The Silent Patient by Alex Michaelides
The Silent Patient by Alex Michaelides is a psychological thriller, and my goodness does it keep you on the edge of your seat. It’s one of those books that after you read it, you can’t describe it decently without giving away the ending. So, to avoid any spoilers, I’ll link to a synopsis of the plot here, and do my utmost to keep an air of *mystery* about the plot moving forward.
As a whole, I think TSP is well-written. There are two points of view (Theo and Alicia) and each has its own distinct voice. I sometimes find that two points of view in a book end up sounding like the same person – or rather, like a one-human play in which the same person just puts on a hat and an accent – but not here. It did help that there was a narrator for each of the main characters on the audiobook version. That aside, the speech patterns of both characters, and even the other characters in the story, felt distinctly different to each other.
The pacing of the book was quite good, and I found it to be driving forward nicely. In my opinion, it falters a bit around the 2/3 mark, but we’ll get into that later. That said, I blew through TSP. Even listening to it as an audiobook (narration time around 9 hours), I was finished in just two days.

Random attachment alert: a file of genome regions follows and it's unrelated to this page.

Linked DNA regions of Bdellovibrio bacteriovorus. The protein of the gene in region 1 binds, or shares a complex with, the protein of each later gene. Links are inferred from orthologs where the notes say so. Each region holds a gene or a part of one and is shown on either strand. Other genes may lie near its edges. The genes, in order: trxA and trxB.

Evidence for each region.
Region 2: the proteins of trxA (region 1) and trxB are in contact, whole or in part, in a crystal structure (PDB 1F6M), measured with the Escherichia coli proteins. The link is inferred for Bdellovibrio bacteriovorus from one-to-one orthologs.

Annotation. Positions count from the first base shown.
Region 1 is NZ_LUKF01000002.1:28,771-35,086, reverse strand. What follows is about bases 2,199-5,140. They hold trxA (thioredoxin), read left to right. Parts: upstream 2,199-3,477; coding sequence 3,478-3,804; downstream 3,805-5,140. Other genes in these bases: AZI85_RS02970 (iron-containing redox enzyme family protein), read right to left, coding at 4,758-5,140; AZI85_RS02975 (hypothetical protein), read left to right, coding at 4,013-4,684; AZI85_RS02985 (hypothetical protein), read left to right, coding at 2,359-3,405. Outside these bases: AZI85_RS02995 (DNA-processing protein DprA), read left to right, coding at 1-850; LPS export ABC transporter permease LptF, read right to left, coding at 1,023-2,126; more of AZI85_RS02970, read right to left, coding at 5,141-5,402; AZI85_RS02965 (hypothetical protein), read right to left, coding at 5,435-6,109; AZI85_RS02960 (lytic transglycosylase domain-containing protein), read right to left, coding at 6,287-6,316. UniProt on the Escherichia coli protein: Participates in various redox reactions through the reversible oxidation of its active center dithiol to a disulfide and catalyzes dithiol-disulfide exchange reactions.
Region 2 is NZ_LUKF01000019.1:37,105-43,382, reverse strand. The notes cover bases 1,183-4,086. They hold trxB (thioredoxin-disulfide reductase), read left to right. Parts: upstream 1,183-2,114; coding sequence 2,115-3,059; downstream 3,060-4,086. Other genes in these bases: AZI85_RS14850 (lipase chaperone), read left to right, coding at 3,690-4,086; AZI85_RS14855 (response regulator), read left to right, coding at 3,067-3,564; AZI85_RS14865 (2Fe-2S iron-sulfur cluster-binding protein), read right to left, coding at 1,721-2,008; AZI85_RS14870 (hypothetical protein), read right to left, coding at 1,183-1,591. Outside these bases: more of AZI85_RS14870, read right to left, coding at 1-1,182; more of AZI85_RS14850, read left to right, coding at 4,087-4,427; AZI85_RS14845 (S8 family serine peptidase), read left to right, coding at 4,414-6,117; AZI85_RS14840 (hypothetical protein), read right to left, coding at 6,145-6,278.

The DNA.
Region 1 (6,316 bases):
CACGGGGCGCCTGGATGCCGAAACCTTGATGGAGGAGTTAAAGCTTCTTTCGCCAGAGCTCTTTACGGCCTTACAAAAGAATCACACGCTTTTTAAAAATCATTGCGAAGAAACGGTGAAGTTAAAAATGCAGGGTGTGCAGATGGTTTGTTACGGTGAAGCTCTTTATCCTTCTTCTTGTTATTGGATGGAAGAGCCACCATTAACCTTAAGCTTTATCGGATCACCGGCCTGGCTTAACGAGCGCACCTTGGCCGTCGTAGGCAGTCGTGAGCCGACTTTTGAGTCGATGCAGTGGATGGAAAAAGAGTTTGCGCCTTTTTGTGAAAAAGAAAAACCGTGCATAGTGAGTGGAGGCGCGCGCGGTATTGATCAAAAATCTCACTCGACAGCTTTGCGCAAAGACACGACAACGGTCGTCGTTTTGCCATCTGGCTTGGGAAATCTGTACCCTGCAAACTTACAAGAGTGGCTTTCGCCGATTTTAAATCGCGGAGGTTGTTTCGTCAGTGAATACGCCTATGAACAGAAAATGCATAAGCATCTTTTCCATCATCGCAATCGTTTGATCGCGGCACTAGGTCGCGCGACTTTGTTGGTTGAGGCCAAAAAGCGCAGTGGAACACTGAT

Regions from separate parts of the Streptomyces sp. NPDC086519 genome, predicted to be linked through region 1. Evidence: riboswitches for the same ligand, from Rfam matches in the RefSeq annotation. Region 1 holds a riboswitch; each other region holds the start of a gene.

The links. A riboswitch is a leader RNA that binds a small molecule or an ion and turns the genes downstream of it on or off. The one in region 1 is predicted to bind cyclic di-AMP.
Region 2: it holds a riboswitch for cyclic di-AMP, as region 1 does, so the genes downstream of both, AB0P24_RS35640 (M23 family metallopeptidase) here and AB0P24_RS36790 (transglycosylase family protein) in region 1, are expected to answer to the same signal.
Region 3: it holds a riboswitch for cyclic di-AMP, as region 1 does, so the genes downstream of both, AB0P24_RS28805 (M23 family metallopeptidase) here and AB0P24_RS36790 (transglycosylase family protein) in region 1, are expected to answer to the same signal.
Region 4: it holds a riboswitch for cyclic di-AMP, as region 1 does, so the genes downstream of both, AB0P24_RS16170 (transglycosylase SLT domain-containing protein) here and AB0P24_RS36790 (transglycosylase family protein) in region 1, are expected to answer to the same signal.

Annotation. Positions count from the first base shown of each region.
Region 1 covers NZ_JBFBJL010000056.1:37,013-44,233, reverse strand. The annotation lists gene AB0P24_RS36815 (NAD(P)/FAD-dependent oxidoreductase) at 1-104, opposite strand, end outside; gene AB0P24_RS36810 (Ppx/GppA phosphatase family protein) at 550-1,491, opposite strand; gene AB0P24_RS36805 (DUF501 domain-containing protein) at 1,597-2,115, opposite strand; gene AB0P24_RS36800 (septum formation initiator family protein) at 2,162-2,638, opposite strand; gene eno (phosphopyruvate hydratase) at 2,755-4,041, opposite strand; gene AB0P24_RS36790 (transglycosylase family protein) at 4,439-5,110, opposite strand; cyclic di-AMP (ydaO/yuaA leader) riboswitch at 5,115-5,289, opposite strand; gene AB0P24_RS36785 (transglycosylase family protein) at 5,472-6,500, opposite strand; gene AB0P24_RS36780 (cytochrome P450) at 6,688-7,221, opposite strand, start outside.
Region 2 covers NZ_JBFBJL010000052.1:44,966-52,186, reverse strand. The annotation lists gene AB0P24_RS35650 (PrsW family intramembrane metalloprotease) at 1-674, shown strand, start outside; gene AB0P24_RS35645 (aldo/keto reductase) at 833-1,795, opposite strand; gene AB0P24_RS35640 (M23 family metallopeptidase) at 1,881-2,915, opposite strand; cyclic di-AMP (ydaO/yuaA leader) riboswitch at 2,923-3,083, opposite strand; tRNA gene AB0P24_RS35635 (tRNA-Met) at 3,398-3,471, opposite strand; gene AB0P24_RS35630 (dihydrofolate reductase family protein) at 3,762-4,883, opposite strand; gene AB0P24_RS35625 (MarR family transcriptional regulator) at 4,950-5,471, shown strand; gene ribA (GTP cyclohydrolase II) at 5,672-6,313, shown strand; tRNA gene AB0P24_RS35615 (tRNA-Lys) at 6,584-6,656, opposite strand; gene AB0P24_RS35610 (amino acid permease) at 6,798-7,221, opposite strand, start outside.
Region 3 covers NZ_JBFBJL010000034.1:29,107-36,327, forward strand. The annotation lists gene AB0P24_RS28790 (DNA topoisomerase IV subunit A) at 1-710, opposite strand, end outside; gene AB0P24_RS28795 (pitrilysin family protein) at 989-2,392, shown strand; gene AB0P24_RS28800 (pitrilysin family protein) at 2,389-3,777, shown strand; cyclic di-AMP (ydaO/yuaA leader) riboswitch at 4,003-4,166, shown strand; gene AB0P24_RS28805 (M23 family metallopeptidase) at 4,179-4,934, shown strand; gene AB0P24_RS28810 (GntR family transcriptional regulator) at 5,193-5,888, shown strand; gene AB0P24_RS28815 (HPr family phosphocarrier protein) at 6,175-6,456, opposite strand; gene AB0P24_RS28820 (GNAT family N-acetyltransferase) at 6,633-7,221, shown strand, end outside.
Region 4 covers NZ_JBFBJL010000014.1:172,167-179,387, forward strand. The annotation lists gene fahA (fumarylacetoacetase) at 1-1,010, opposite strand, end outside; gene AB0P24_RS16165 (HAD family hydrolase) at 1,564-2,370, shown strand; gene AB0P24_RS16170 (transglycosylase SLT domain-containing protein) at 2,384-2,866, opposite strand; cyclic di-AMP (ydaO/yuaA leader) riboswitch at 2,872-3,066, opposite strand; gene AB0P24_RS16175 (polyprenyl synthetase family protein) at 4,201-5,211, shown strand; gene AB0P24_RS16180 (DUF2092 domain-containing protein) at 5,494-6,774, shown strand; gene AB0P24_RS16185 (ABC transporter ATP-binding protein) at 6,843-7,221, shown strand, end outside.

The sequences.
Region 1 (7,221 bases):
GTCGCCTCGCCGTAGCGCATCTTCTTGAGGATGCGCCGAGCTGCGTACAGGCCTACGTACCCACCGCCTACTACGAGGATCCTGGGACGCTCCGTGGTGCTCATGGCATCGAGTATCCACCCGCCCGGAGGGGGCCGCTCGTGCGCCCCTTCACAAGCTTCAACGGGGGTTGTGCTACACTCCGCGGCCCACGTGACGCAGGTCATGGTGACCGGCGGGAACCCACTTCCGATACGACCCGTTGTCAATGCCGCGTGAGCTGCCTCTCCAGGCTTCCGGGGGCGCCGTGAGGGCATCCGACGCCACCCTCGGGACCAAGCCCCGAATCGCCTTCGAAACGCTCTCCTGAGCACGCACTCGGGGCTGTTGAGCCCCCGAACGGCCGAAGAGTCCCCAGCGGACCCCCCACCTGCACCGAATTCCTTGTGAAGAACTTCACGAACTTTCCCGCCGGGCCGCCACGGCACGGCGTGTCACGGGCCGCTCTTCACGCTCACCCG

Right up until the twist, I wasn’t sure what was going to happen. I kept wondering how on earth the two storylines would collide, if at all. Truly, I thought the book would end with the storylines being close but never really coming together as one. Maybe that’s just a bit of naïveté on my part, or maybe I was just that immersed in the story. I like to think I’m halfway decent at picking up on clues, but not with this book. The twist made me say “wow” out loud. That doesn’t happen often. In fact, the last time it did was when I read The Woman in Cabin 10 three years ago.
There was a portion about 2/3 of the way through the book in which Theo really does go on about a personal situation he finds himself in. I’ll not give any specifics, but trust me: you’ll know what I mean. This part of the book was very monotonous for me. If I’d been reading a hard copy instead of listening to the audiobook, I would have flipped ahead. Others might find the situation interesting, but in my opinion, it went on too long. Though, perhaps, the endless effect of it was true to how someone would feel in that situation in real life. Unsure… As a reader though, I’m not feeling it.
All in all, I give this title a solid 4.5/5. It was a good, engaging read that kept me wondering and interested. I would definitely recommend this to a friend, especially if that person is into thrillers.